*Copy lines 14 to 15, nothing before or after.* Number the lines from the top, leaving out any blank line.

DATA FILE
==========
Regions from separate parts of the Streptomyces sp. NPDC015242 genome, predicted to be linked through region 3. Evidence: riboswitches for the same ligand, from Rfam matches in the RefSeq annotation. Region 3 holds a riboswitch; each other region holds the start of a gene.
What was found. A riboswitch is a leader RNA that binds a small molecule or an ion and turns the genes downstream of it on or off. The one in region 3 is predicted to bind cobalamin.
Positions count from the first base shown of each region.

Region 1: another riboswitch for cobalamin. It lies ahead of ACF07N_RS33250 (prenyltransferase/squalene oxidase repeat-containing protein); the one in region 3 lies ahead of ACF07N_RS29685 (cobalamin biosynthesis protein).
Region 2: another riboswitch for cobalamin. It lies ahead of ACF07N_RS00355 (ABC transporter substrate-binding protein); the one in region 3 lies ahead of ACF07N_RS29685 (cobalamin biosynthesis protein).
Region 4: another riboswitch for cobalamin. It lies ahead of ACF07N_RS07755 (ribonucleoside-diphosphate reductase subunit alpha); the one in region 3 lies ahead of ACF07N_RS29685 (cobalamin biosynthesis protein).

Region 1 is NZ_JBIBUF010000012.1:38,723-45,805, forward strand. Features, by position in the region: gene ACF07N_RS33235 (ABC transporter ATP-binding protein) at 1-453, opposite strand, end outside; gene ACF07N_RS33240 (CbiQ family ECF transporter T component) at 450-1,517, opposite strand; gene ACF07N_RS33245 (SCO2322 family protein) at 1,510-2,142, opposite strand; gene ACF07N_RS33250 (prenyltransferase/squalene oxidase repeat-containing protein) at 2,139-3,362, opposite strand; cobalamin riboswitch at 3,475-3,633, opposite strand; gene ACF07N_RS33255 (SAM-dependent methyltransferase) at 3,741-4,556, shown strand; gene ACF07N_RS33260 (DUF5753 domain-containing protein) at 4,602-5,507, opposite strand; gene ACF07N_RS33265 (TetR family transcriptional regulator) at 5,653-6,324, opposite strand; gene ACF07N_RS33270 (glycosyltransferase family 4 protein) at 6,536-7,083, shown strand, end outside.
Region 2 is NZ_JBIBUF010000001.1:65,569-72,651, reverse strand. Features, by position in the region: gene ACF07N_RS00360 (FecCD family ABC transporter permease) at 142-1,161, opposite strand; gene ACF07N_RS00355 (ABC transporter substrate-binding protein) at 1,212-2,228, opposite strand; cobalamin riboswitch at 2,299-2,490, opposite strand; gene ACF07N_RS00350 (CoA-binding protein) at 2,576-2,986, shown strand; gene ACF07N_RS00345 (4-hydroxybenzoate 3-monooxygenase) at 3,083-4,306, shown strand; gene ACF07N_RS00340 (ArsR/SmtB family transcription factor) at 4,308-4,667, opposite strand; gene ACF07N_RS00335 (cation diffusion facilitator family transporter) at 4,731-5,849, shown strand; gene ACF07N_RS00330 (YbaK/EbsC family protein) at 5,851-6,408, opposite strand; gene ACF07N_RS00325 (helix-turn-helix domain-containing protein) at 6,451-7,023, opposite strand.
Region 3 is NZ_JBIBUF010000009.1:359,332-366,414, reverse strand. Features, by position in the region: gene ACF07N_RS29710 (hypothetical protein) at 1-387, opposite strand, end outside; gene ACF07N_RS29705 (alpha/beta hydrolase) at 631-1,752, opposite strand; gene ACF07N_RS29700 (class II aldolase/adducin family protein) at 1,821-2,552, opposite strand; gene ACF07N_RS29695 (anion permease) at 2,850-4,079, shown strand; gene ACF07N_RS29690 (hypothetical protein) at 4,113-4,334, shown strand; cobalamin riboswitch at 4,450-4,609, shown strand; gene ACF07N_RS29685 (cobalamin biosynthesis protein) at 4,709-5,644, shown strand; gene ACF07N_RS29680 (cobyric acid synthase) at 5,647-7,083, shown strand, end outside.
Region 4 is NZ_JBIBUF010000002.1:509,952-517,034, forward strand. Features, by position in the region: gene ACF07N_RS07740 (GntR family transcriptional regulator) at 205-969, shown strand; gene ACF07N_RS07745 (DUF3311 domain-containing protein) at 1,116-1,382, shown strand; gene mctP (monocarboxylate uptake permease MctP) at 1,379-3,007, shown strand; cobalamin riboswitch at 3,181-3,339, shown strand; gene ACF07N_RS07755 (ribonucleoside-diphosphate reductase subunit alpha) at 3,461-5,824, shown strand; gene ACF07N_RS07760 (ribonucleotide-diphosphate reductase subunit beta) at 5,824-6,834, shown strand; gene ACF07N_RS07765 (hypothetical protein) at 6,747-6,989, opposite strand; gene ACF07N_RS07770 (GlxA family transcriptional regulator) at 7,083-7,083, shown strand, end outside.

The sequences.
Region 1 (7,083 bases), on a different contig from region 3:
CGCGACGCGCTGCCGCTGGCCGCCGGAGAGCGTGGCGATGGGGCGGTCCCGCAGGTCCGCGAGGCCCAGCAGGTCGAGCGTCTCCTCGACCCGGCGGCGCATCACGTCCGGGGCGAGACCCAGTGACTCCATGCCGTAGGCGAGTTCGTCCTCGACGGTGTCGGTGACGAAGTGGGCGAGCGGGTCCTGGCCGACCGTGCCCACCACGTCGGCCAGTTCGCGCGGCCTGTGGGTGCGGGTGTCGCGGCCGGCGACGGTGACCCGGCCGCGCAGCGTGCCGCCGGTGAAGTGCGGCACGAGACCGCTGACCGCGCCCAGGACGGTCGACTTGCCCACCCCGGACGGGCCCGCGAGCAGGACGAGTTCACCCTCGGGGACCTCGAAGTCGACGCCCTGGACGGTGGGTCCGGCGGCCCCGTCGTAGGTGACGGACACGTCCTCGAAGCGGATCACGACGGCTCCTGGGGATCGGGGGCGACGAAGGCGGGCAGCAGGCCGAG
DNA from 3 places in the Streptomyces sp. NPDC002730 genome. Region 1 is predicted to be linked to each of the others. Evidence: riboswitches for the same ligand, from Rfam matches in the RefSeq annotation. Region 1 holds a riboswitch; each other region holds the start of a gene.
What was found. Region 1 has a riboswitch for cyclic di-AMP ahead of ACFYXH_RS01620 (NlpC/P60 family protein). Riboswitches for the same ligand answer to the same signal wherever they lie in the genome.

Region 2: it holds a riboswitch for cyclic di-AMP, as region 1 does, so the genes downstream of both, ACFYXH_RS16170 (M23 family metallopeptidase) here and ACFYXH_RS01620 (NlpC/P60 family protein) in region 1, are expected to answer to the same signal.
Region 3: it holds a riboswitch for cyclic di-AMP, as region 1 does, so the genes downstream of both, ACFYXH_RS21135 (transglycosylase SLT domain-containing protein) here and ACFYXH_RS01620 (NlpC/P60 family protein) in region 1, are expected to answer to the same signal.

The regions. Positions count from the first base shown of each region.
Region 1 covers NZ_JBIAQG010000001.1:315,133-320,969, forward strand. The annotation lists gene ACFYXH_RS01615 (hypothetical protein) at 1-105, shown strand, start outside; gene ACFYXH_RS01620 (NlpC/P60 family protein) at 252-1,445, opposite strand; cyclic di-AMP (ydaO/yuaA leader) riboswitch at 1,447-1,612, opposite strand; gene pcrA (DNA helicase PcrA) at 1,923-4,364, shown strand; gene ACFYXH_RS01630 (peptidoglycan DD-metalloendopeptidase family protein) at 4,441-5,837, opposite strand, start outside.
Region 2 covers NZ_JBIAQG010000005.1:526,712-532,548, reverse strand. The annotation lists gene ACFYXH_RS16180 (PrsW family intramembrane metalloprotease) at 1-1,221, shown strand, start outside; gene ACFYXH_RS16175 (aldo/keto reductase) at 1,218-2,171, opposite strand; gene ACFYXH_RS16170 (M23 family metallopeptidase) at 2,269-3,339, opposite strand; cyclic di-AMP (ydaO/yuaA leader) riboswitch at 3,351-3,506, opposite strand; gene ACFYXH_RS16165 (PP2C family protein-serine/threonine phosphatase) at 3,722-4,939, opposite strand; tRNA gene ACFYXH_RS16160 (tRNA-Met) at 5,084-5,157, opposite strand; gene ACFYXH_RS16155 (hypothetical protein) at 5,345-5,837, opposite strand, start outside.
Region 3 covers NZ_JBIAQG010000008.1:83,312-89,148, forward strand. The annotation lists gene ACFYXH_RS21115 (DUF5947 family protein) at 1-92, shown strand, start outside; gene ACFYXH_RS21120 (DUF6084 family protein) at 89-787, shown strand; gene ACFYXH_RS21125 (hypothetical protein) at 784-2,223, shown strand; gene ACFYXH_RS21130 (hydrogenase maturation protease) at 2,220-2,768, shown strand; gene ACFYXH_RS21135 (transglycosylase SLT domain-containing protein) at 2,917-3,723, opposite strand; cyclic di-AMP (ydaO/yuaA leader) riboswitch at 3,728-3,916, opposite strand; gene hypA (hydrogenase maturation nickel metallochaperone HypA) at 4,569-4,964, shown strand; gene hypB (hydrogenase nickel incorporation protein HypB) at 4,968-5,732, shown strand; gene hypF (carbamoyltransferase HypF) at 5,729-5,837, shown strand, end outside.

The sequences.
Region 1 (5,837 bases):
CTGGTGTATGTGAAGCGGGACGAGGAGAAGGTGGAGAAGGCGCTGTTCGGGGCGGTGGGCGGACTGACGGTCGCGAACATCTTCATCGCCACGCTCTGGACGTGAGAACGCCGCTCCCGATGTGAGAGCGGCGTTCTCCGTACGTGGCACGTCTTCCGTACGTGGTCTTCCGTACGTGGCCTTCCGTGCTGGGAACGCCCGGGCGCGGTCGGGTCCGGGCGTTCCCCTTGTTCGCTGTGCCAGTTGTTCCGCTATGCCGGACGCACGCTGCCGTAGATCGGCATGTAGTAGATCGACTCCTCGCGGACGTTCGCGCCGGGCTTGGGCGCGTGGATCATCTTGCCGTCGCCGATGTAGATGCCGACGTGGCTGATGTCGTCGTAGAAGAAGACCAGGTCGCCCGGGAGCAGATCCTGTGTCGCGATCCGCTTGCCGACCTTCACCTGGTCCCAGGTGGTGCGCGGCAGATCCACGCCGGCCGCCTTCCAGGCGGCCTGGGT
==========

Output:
DNA from 3 places in the Streptomyces sp. NPDC002730 genome. Region 1 is predicted to be linked to each of the others. Evidence: riboswitches for the same ligand, from Rfam matches in the RefSeq annotation. Region 1 holds a riboswitch; each other region holds the start of a gene.
What was found. Region 1 has a riboswitch for cyclic di-AMP ahead of ACFYXH_RS01620 (NlpC/P60 family protein). Riboswitches for the same ligand answer to the same signal wherever they lie in the genome.